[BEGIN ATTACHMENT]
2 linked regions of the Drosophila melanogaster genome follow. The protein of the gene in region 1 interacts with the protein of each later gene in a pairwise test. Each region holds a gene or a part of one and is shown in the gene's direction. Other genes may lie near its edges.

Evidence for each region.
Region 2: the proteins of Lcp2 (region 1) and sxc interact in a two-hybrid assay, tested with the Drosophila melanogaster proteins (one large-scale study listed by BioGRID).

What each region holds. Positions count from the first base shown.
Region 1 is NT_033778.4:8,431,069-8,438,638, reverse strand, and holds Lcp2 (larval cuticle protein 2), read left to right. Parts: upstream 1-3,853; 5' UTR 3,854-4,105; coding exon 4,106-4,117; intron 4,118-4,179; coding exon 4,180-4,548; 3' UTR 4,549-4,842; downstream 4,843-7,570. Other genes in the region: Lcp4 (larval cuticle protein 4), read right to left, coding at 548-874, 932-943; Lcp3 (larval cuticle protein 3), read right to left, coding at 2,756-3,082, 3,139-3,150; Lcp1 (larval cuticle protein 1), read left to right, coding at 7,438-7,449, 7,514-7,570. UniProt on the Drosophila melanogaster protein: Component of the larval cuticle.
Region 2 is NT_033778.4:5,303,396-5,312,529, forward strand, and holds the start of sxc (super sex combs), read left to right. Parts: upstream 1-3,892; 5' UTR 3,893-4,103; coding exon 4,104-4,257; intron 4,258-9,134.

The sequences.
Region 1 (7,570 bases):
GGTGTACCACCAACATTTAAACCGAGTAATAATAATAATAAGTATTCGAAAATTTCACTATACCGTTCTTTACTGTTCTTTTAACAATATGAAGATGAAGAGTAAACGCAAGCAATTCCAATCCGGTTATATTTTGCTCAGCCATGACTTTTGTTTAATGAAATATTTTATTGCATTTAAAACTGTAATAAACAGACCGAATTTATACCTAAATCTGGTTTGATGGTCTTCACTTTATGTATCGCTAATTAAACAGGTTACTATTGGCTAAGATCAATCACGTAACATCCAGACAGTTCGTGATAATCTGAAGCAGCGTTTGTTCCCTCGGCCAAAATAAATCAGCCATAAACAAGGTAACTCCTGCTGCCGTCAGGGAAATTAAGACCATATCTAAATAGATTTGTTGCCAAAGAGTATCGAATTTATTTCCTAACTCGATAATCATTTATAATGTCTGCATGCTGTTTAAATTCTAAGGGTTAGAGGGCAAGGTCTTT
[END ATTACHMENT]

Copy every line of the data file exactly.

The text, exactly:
2 linked regions of the Drosophila melanogaster genome follow. The protein of the gene in region 1 interacts with the protein of each later gene in a pairwise test. Each region holds a gene or a part of one and is shown in the gene's direction. Other genes may lie near its edges.

Evidence for each region.
Region 2: the proteins of Lcp2 (region 1) and sxc interact in a two-hybrid assay, tested with the Drosophila melanogaster proteins (one large-scale study listed by BioGRID).

What each region holds. Positions count from the first base shown.
Region 1 is NT_033778.4:8,431,069-8,438,638, reverse strand, and holds Lcp2 (larval cuticle protein 2), read left to right. Parts: upstream 1-3,853; 5' UTR 3,854-4,105; coding exon 4,106-4,117; intron 4,118-4,179; coding exon 4,180-4,548; 3' UTR 4,549-4,842; downstream 4,843-7,570. Other genes in the region: Lcp4 (larval cuticle protein 4), read right to left, coding at 548-874, 932-943; Lcp3 (larval cuticle protein 3), read right to left, coding at 2,756-3,082, 3,139-3,150; Lcp1 (larval cuticle protein 1), read left to right, coding at 7,438-7,449, 7,514-7,570. UniProt on the Drosophila melanogaster protein: Component of the larval cuticle.
Region 2 is NT_033778.4:5,303,396-5,312,529, forward strand, and holds the start of sxc (super sex combs), read left to right. Parts: upstream 1-3,892; 5' UTR 3,893-4,103; coding exon 4,104-4,257; intron 4,258-9,134.

The sequences.
Region 1 (7,570 bases):
GGTGTACCACCAACATTTAAACCGAGTAATAATAATAATAAGTATTCGAAAATTTCACTATACCGTTCTTTACTGTTCTTTTAACAATATGAAGATGAAGAGTAAACGCAAGCAATTCCAATCCGGTTATATTTTGCTCAGCCATGACTTTTGTTTAATGAAATATTTTATTGCATTTAAAACTGTAATAAACAGACCGAATTTATACCTAAATCTGGTTTGATGGTCTTCACTTTATGTATCGCTAATTAAACAGGTTACTATTGGCTAAGATCAATCACGTAACATCCAGACAGTTCGTGATAATCTGAAGCAGCGTTTGTTCCCTCGGCCAAAATAAATCAGCCATAAACAAGGTAACTCCTGCTGCCGTCAGGGAAATTAAGACCATATCTAAATAGATTTGTTGCCAAAGAGTATCGAATTTATTTCCTAACTCGATAATCATTTATAATGTCTGCATGCTGTTTAAATTCTAAGGGTTAGAGGGCAAGGTCTTT